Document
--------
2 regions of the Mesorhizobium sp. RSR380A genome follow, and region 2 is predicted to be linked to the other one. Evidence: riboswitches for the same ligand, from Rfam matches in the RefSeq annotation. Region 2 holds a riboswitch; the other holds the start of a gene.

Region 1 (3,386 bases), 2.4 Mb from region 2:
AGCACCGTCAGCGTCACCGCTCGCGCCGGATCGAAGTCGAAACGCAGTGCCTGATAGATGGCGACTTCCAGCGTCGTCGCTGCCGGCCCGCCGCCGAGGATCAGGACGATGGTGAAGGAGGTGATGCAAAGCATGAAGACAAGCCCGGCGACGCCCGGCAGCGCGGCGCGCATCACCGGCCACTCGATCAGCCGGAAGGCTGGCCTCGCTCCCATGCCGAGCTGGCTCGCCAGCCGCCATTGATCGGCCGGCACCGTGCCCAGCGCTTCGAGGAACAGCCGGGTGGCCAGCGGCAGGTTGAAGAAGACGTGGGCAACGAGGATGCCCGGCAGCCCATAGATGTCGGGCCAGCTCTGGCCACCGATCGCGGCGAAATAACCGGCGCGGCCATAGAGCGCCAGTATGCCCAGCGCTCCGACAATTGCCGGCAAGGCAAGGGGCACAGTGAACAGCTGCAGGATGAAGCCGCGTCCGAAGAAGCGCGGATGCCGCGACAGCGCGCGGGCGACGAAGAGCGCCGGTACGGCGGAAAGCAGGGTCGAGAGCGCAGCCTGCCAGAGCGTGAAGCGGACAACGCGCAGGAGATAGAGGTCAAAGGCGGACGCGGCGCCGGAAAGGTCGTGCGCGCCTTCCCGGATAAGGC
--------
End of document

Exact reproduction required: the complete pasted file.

2 regions of the Mesorhizobium sp. RSR380A genome follow, and region 2 is predicted to be linked to the other one. Evidence: riboswitches for the same ligand, from Rfam matches in the RefSeq annotation. Region 2 holds a riboswitch; the other holds the start of a gene.

Region 1 (3,386 bases), 2.4 Mb from region 2:
AGCACCGTCAGCGTCACCGCTCGCGCCGGATCGAAGTCGAAACGCAGTGCCTGATAGATGGCGACTTCCAGCGTCGTCGCTGCCGGCCCGCCGCCGAGGATCAGGACGATGGTGAAGGAGGTGATGCAAAGCATGAAGACAAGCCCGGCGACGCCCGGCAGCGCGGCGCGCATCACCGGCCACTCGATCAGCCGGAAGGCTGGCCTCGCTCCCATGCCGAGCTGGCTCGCCAGCCGCCATTGATCGGCCGGCACCGTGCCCAGCGCTTCGAGGAACAGCCGGGTGGCCAGCGGCAGGTTGAAGAAGACGTGGGCAACGAGGATGCCCGGCAGCCCATAGATGTCGGGCCAGCTCTGGCCACCGATCGCGGCGAAATAACCGGCGCGGCCATAGAGCGCCAGTATGCCCAGCGCTCCGACAATTGCCGGCAAGGCAAGGGGCACAGTGAACAGCTGCAGGATGAAGCCGCGTCCGAAGAAGCGCGGATGCCGCGACAGCGCGCGGGCGACGAAGAGCGCCGGTACGGCGGAAAGCAGGGTCGAGAGCGCAGCCTGCCAGAGCGTGAAGCGGACAACGCGCAGGAGATAGAGGTCAAAGGCGGACGCGGCGCCGGAAAGGTCGTGCGCGCCTTCCCGGATAAGGC